What is Convection? hot matter moves from one location to another.
Coriolis Effect an effect where a mass moving in a rotating system experiences a force acting perpendicular to the direction of motion and to the axis of rotation.
ITCZ Intertropical Convergence Zone
Vilhelm Bjerknes Named storm systems "fronts".
Antoine-laurent Lavoisier "discovered" water
Where do salts in the sea come from? Runoff from land Excess Volatiles Hydrothermal Vents @ Mid-Ocean Ridges
Forchhammers Principle of Constant Properties the proportions of the major salts in seawater stay about the same everywhere.
How do we measure salinity? Chemically Electric Salinometer Optical Salinometer Evaporation of water from a sample of seawater
How do hurricanes cause the most damage? Wind Rain Storm Surge Tornado
El Nino A period of climate change Trade winds slack and reverse direction
What happens in SoCal during El Nino? Rain & Flooding
What happens in South America during El Nino? Torrential Rainfall & Flooding
What happens in Asia during El Nino? Drought
La Nina trade winds become stronger than normal
What happens during a La Nina? Upwelling in South America East Pacific Countries experience intense droughts Number of Hurricanes increases
Ocean Gyres Rotates the ocean basins; North Atlantic South Atlantic North Pacific South Pacific Indian West Wind Drift
Ekman Spiral Shows direction of wind driven water motion and how it curves/varies with depth.
Currents in Atlantic Ocean Gulf Stream N. Atlantic Current Canary Current N. Equatorial Current Labrador Current
Currents in Pacific Ocean Kuroshio N. Pacific California N. Equatorial Alaska
Western Boundary Current Warm, Swift, Large, Narrow, Deep Gulf Stream, Kuroshio
Eastern Boundary Current Cold, Slow, Small, Shallow, Broad California, Canary
CCD The level below which calcium carbonate is dissolved (~4500m)
Langmuir Circulation consists of a series of shallow, slow, counter-rotating vortices at the ocean's surface aligned with the wind. These circulations are developed when wind blows steadily over the sea surface.
Windrows "lines of foam" air passing over water parts and then converges
Thermohaline Circulation Currents below the pycnocline Is responsible for overall global circulation of oceans
Global Conveyer Model Moving water & heat around earth's surface
Surface Water Surface to 660ft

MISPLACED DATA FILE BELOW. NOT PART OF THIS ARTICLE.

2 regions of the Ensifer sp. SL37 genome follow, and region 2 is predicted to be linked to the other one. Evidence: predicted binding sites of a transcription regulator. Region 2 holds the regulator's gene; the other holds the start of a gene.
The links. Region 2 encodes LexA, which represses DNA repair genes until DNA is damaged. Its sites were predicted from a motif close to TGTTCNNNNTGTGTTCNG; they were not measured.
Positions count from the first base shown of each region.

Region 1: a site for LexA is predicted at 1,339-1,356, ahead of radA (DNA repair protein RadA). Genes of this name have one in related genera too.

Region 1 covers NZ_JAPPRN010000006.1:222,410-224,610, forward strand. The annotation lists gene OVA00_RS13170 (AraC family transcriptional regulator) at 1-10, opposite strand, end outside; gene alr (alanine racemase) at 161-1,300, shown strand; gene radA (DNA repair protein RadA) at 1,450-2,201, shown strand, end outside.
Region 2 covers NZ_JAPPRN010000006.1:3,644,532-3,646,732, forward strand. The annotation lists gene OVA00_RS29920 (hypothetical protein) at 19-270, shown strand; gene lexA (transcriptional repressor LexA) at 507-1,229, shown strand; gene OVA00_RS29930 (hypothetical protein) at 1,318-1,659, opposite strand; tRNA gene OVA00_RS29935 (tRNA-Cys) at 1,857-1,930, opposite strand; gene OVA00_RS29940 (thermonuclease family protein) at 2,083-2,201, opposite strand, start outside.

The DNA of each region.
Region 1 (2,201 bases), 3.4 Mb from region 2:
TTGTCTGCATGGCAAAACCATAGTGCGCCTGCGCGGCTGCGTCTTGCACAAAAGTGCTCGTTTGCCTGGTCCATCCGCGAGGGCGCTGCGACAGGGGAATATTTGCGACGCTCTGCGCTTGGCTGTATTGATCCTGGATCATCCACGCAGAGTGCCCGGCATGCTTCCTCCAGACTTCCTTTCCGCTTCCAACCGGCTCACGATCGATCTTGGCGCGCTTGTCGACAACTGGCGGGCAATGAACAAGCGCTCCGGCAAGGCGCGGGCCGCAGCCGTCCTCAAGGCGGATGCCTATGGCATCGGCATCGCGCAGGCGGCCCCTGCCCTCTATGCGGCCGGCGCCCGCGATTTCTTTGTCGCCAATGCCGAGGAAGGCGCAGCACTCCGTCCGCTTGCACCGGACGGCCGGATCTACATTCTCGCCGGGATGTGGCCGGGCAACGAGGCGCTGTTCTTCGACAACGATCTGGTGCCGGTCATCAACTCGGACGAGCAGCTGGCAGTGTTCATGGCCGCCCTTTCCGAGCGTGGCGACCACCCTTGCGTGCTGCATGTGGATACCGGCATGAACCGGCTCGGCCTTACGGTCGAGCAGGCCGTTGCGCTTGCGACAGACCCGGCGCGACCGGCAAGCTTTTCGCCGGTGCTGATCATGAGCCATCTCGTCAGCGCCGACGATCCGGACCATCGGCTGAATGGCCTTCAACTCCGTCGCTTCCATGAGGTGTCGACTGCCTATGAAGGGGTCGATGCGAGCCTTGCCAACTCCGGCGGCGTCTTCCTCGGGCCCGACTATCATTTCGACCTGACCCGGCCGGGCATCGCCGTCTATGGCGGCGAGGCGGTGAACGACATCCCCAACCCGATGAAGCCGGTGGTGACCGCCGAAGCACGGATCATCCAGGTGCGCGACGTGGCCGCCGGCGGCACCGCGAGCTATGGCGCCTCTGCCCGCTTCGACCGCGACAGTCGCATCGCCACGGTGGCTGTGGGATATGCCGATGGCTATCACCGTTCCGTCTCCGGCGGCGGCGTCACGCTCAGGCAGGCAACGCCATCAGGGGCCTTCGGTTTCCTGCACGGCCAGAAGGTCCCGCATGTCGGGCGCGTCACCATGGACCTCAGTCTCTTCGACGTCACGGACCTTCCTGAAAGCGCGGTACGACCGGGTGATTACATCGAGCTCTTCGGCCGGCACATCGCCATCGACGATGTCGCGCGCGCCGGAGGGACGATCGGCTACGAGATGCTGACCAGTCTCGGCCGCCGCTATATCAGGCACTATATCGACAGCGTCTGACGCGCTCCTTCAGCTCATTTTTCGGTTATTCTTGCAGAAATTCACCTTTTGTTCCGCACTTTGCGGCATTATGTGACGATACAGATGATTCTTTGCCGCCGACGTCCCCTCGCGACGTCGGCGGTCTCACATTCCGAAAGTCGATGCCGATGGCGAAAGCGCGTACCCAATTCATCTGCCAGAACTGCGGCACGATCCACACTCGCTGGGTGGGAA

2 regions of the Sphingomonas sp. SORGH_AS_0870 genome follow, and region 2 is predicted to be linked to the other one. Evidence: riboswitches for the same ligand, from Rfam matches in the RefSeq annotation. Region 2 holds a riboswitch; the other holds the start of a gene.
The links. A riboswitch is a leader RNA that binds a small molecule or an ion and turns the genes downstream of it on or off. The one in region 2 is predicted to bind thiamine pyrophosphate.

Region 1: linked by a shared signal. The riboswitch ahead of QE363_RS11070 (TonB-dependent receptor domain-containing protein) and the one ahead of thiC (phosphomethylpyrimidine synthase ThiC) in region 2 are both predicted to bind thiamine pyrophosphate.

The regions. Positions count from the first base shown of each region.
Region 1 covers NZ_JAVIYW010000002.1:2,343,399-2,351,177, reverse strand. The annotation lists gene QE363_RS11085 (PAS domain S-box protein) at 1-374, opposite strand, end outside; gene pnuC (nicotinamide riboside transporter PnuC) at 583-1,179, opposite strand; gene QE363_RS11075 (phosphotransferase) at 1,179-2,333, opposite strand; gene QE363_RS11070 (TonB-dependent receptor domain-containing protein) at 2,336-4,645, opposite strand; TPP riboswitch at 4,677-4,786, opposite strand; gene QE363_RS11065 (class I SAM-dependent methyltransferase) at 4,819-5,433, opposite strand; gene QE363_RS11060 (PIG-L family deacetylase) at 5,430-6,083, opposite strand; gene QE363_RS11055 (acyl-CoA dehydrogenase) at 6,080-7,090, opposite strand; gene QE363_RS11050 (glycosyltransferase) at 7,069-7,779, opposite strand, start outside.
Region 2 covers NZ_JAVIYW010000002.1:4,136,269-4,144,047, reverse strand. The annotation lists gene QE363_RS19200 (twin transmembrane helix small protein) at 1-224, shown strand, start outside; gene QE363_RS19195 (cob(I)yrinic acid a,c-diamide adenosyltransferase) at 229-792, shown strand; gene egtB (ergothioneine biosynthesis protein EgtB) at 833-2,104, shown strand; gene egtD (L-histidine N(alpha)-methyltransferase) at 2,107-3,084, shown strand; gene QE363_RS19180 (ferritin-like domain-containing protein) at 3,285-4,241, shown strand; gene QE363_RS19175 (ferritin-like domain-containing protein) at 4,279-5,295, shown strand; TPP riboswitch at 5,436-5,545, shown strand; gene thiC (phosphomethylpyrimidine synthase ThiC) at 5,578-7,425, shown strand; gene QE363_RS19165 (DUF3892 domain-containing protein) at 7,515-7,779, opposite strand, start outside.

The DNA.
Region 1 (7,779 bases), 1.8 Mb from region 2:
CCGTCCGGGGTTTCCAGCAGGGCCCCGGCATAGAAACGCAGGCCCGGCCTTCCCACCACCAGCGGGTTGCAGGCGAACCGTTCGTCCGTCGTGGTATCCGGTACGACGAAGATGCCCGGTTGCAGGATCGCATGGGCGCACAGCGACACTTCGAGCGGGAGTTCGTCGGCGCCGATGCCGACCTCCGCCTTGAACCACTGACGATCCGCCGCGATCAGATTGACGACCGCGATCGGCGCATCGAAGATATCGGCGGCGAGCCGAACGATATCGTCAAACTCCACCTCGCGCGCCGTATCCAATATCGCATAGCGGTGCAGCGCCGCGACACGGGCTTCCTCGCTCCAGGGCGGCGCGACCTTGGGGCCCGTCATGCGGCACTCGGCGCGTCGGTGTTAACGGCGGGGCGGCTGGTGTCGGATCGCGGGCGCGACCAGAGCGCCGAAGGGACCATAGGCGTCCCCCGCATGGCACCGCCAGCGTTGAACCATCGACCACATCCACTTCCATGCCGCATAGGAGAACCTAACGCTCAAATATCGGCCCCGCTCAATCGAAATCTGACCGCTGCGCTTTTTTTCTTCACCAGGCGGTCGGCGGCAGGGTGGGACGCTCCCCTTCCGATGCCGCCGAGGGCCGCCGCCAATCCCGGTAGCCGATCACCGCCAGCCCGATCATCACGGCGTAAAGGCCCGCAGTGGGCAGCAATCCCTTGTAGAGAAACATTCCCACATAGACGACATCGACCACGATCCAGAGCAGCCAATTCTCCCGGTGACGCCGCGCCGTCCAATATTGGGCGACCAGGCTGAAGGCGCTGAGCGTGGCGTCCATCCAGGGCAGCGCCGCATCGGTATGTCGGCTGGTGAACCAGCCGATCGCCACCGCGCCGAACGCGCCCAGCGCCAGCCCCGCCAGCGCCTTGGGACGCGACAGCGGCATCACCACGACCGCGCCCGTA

Central Water 660ft ---> bottom of Thermocline
Intermediate Water Bottom of Thermocline ---> ~5000ft
Deep Water 5000ft ---> ~13000ft
Bottom Water 13000ft ---> Seafloor
Caballing two water masses with equal density combine to create a third water mass with a higher density
Specific Water Masses Antarctic Bottom Water North Atlantic Deep Water Antarctic Intermediate Water Mediterranean Water Pacific Deep Water
How do we measure currents? Drogue Garbage floating in the ocean SOFAR floats Ekman Flow meter Through-Hull Acoustic Doppler Current Profiler Slocum Glider Acoustical Tomography
What makes waves? Wind Earthquakes Landslides Gravity
Deep Water Waves depth greater than half the wave length
Transitional Waves depth less than L/2 but greater than L/20
Shallow Waves depth less than L/20
Swell waves that have traveled out of the area where they were created
Tsunami's are formed from: earthquakes and underwater landslides
Causes of Tsunami's Earthquakes Meteorites Volcanoes Rockslides/Landslides
Lisbon, Portugal 1755 first time an earthquake and tsunami were associated with each other
Chile 1960 9.6 earthquake - largest recorded
Indonesia 2004 9.0 earthquake
Maelstrom Zone of rough water that circulates
Spring Tides Highest high tide and lowest low tide
Neap Tides weakest tides (first quarter moon)
Semidiurnal tides 2 equal high tides and 2 equal low tides over 24 hours
Diurnal tides 1 high tide and 1 low tide over 24 hours
Mixed tides 2 unequal high tides and 2 unequal low tides over 24 hours
Amphidromic Points points of canceling tides due to the coriolis effect.
Bay of Fundy Gulf of California Macrotidal Regime
Beaches the steeper the angle of the beach, the coarser the material on the beach
Rillmarks water draining back to the sea from beach face
Ripples flowing water
Swash marks pattern of 'v' shapes on the beach face due to sorting of grains with different densities.
2 types of coastlines emergent (erosional) submergent (depositional)
Emergent Coastlines sea cliffs sea caves sea arch sea stack exposed beach headland wave-cut platform
Submergent Coastlines bay sandspit barrier island lagoon bay mouth bar
Wave Dominated Delta Nile delta
River Dominated Delta Mississippi River
Tide Dominated Delta Colorado River, Ganges River
Diatoms produce ~80% of the air we breathe
Sources of CO2 burning & decaying of biomass respiration weathering of carbonate rock volcanic activity burning of fossil fuels
Sinks of CO2 burial of biomass photosynthesis deposition of carbonate sediments weathering of granite CO2 dissolves in seawater